The Holidays, Grief, and You

I’ve blogged about it before, but I think it is important to discuss again. The holidays can be a very difficult time for anyone, especially those who may be grieving. This being my 7th Christmas without Jen, I feel like I may have some advice that I can share with anyone (and everyone) who may be having some sadness in their hearts this (and any) holiday season.

Grief Has No Timeline

If anyone tells you, “Oh its been so-many-years since so-in-so passed. You need to get over it,” I want you to remove that cesspool from your life because you don’t need that person, or their narrow-minded thoughts in your life.

Grief does not have a timeline. There is no start date (for some people, it may take time for the pain to really sink in), and there is absolutely no end date. As someone who is grieving, it is helpful to know that you are on your own personal journey, and you take as much, or as little, time as you need.

It is also important to point out that you can’t compare you grief journey to anyone else; even family members. My grief is completely different that my Mom, Dad, and Brother’s, and different from friends who lost sisters themselves. No two people grieve the same, and that is totally okay.

The holiday season is a trigger time for me, and is one of the few times a year that I miss her extra. It can be 1 month, 1 year, or 1 decade. The holidays just bring out all the emotions.

You Do You, BooBoo

I feel like from Thanksgiving to New Years, I am running around non-stop. From work, to parties, to shopping, to everything else, it can be completely overwhelming. Now throw on grief, and it can seem almost unbearable.

It is important to take time for yourself; whether it be an afternoon off or a whole relaxing weekend. It may be helpful to find something you truly enjoy, and make that “your thing.”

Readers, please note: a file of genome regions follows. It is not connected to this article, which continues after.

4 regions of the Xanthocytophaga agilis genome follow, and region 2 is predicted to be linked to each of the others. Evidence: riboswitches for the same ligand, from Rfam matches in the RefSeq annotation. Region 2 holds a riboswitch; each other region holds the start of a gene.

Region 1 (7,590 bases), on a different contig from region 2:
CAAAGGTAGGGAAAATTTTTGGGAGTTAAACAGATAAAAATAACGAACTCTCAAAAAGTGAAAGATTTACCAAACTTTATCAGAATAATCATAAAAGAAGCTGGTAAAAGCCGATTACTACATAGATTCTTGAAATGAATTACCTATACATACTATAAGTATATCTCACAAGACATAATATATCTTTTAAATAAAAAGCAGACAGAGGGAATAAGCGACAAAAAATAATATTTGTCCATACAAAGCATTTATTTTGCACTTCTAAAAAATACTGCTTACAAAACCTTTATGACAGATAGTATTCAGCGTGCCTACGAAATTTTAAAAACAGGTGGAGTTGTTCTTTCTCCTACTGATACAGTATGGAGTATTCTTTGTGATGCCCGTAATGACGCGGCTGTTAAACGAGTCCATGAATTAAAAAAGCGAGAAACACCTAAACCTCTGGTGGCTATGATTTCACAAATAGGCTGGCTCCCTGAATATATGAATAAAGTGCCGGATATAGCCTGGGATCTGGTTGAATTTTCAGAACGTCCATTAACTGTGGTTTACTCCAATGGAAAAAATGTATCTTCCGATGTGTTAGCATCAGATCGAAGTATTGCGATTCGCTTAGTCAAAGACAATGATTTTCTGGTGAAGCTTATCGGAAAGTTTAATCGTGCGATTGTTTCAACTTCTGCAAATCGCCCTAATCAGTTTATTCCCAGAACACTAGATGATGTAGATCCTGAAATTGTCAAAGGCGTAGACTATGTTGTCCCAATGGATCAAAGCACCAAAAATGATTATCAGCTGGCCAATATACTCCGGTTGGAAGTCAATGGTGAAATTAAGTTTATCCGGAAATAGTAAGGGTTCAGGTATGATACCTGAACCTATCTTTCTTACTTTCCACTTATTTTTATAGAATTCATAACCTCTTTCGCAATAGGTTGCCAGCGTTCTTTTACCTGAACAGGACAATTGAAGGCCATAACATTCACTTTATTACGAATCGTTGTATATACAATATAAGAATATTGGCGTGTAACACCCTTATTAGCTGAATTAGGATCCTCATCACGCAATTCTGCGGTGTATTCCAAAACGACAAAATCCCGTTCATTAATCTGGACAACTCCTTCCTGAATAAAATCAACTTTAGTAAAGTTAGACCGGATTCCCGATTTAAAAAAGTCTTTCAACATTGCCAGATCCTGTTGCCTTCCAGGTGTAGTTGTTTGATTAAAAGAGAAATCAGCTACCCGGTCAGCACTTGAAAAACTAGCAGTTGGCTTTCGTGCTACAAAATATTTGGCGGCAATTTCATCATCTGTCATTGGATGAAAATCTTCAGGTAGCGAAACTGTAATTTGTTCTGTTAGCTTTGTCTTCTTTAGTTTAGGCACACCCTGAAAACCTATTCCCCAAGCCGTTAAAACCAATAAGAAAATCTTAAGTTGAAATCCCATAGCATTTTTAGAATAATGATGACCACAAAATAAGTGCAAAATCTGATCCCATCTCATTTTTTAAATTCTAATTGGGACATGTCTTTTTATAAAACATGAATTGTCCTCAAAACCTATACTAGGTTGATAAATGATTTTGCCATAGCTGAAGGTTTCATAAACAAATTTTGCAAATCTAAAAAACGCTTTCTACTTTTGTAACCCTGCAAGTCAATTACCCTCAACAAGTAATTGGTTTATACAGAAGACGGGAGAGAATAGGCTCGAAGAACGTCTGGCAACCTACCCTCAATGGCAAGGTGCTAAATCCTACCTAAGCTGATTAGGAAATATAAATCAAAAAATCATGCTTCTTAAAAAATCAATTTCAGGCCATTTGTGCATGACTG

For me, it’s getting my nails done. I go to my favorite salon, put my headphones on, and watch Food Network shows on my phone. I am able to tune out everything else, and just take time for me.

Those 90 mins really help me recharge and prepare me for whatever that week has in store. If you’re grieving, and feeling like you have no time for you, do something that makes you feel important. Go get coffee at the fancy coffee shop. Find a quiet corner and read a chapter in a book. Whatever it is, make sure its for you.

Traditions are You’re Best Friend and Worst Enemy

For some, you may find comfort in keeping traditions that you shared with your loved one. For others,  trying to keep those traditions may be too unbearable to handle. And heck, you may even feel both ways about the same family tradition.

What works for me is having a bit of everything; keeping some old traditions, passing on other traditions, and then making new traditions. It’s hard to do things when you used to do them with your loved one. But it can also be nice to create new traditions that honor them, in a way that nothing else could ❤

Happy Chanukkah, Merry Christmas, and Here’s to 2018!




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